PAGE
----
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    #1

    "between four walls?"

    can i say: "between four walls" ???


    i thought the preposition "between" is used only for specification a position when speaking about two other objects (I walked between Jacob and Peter)

    Should "among/amongst" not be there?


    "I sat amongst four walls"


    thanks for a clarification

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    #2

    Re: "between four walls?"

    Quote Originally Posted by jirikoo View Post
    can i say: "between four walls" ???


    i thought the preposition "between" is used only for specification a position when speaking about two other objects (I walked between Jacob and Peter)

    Should "among/amongst" not be there?


    "I sat amongst four walls"


    thanks for a clarification
    This was discussed here some time ago. Perhaps someone will know how to search for it.

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    #3

    Re: "between four walls?"

    Hi jiricoo,

    You might read again the following link:

    "between four walls?" - Englishpage.com Forums

    Please, turn your attention to the next thread:

    Marius Hancu [IMG]file:///C:/DOCUME%7E1/ADMINI%7E1/LOCALS%7E1/Temp/msohtml1/01/clip_image001.gif[/IMG]
    Senior Member

    Join Date: Jul 2008
    Location: Montreal, Canada
    Posts: 1,257
    [IMG]file:///C:/DOCUME%7E1/ADMINI%7E1/LOCALS%7E1/Temp/msohtml1/01/clip_image002.gif[/IMG]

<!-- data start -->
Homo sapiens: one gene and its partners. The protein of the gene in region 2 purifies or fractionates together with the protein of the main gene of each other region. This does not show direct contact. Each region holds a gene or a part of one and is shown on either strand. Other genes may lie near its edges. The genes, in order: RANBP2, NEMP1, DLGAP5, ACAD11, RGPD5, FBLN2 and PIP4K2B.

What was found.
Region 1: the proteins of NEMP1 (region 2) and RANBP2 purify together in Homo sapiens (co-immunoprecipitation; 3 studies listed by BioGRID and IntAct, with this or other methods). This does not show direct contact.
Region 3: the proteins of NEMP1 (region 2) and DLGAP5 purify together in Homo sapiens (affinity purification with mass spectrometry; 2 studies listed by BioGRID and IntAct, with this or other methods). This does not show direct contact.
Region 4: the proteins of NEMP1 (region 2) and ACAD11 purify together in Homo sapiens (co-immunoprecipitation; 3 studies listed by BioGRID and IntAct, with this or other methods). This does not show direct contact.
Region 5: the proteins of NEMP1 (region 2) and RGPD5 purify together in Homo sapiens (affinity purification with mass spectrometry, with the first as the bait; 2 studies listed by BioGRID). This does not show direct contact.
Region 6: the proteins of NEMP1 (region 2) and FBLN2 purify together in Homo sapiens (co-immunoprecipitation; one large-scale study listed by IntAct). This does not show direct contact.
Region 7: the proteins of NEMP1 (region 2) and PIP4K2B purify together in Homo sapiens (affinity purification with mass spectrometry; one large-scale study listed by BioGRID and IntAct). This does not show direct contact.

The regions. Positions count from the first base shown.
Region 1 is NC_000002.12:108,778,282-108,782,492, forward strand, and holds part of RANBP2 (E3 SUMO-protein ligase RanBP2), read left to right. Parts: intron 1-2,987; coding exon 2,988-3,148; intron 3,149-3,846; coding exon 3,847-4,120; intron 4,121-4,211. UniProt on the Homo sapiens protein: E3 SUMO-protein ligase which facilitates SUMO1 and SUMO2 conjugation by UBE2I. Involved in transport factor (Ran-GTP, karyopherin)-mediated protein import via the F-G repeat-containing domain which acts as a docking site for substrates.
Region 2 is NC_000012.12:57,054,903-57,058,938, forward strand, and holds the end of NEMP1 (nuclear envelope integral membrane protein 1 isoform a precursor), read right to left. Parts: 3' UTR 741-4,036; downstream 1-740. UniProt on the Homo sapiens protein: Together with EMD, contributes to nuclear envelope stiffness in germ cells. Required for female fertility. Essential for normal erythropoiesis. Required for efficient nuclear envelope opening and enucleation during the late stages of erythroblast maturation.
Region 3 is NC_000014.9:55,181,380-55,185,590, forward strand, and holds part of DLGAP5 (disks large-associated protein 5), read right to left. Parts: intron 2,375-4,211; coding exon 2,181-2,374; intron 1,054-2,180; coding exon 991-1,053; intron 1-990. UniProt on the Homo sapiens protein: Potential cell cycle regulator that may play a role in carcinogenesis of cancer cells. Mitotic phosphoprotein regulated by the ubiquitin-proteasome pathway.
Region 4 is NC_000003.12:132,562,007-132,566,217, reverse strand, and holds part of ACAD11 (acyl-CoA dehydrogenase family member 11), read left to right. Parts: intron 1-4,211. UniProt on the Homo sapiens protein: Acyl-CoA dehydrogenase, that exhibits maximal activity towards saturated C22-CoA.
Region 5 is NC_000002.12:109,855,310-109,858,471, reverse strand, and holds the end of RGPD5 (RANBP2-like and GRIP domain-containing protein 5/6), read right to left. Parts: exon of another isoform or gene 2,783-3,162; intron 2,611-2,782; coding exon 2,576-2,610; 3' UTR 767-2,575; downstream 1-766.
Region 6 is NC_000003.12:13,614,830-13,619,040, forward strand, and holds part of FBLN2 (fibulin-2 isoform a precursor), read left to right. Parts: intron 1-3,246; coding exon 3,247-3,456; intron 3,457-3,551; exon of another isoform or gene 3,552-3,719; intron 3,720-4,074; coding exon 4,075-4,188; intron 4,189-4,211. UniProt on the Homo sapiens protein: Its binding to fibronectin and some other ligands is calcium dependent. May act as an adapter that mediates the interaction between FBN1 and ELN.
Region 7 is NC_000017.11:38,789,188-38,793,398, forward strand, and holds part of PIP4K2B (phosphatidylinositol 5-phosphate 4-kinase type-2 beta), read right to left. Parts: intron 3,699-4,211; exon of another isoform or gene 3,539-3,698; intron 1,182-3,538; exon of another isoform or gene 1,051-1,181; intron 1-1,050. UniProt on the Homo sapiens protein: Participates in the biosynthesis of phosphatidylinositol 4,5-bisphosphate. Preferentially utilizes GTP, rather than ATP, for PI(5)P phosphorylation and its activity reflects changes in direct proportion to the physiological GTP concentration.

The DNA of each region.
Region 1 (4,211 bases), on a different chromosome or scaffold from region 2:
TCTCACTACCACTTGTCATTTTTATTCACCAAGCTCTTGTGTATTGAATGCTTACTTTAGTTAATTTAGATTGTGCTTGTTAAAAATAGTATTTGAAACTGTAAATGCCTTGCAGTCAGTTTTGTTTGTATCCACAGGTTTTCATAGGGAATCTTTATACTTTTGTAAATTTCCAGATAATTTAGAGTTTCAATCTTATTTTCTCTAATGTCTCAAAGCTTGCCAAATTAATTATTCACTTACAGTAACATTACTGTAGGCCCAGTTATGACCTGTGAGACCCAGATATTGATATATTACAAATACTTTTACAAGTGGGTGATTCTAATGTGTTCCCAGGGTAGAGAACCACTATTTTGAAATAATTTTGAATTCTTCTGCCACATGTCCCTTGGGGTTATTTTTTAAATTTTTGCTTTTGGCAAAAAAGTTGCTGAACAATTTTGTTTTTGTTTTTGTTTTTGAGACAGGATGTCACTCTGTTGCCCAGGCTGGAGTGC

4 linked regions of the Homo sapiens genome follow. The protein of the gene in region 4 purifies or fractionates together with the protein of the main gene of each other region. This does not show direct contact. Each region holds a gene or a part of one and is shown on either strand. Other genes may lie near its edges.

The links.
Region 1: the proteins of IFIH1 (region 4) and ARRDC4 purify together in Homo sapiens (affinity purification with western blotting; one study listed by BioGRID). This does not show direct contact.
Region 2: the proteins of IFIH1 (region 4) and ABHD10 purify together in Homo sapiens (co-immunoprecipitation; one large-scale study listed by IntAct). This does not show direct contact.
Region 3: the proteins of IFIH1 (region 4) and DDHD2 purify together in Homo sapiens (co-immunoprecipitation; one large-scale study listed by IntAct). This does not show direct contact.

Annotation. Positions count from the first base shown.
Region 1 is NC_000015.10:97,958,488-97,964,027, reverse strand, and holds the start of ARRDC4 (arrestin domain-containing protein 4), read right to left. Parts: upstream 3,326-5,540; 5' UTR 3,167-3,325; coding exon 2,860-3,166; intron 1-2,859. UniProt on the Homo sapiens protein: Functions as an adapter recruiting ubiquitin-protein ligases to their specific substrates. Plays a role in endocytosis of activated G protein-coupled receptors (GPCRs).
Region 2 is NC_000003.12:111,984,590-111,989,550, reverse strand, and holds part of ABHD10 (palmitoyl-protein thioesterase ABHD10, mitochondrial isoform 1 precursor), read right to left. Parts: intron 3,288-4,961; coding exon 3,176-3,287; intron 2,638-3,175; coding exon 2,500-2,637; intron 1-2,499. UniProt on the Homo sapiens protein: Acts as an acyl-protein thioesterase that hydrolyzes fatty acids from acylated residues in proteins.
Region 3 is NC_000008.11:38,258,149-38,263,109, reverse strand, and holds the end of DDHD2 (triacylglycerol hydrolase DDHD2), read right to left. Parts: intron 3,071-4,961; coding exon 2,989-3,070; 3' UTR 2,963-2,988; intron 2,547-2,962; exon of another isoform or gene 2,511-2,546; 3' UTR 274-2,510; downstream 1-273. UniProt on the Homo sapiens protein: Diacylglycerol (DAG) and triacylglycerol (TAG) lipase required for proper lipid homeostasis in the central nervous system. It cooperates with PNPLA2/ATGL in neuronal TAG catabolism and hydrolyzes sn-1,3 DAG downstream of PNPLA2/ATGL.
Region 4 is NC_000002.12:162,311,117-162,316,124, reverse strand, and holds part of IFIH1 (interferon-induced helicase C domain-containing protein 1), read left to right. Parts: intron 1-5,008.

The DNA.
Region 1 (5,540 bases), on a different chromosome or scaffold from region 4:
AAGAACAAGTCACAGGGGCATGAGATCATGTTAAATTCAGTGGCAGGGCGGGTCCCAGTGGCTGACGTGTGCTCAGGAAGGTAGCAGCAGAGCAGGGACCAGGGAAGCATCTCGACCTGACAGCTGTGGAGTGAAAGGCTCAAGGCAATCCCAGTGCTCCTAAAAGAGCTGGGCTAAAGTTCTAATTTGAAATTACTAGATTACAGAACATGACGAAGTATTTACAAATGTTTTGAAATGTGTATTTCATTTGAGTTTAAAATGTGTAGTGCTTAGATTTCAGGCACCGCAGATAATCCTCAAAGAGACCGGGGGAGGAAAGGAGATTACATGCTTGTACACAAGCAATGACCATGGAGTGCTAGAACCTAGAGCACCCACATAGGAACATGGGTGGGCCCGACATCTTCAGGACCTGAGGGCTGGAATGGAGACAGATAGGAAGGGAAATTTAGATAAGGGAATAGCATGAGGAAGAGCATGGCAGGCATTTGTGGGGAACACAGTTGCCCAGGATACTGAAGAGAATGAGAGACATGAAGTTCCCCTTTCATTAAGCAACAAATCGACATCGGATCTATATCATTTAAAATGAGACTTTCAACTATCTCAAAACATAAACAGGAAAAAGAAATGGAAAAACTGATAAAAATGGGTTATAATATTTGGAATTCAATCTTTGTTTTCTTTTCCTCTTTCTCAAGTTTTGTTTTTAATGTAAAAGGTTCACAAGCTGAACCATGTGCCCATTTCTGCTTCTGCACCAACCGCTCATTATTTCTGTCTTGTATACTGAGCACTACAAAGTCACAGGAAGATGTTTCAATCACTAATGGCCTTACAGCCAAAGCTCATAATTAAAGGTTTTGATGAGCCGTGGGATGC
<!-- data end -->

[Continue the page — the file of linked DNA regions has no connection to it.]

As shown by hits at the New York Times, the first is the norm:

    78 from nytimes.com for "between four walls"
    http://www.google.com/search?hl=en&q...22&btnG=Search

    while the 2nd seems to be frowned at:

    0 from nytimes.com for "among four walls"
    http://www.google.com/search?hl=en&q...22&btnG=Search


    An acceptable alternative in some situations could well be:

    125 from nytimes.com for "inside four walls"
    http://www.google.com/search?hl=en&q...22&btnG=Search

    However, when less strict standards are applied, it seems that even the 2nd is OK for some book authors:

    86 on "among four walls"
    http://books.google.com/books?q=%22a...G=Search+Books

    still much less than the usual:

    769 on "between four walls"
    http://books.google.com/books?q=%22b...G=Search+Books



    Regards,

    V.


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    #4

    Re: "between four walls?"

    Ah, the chickens come home to roost.
    If Americans show disregard for the meanings of words, and invent their own phraseologies...


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    #5

    Re: "between four walls?"

    'Between' suggests that the objects are viewed individually. With 'among' they are regarded, to a certain extent, as a mass, even if they are discrete objects. It can be proved with a simple test.

    Our village is situated between the river, the field and the forest.

    Would it be possible to substitute 'among' in this sentence? Of course, not.

    Even when the objects are not named individually they are understood that way: There was a ball between the car wheels.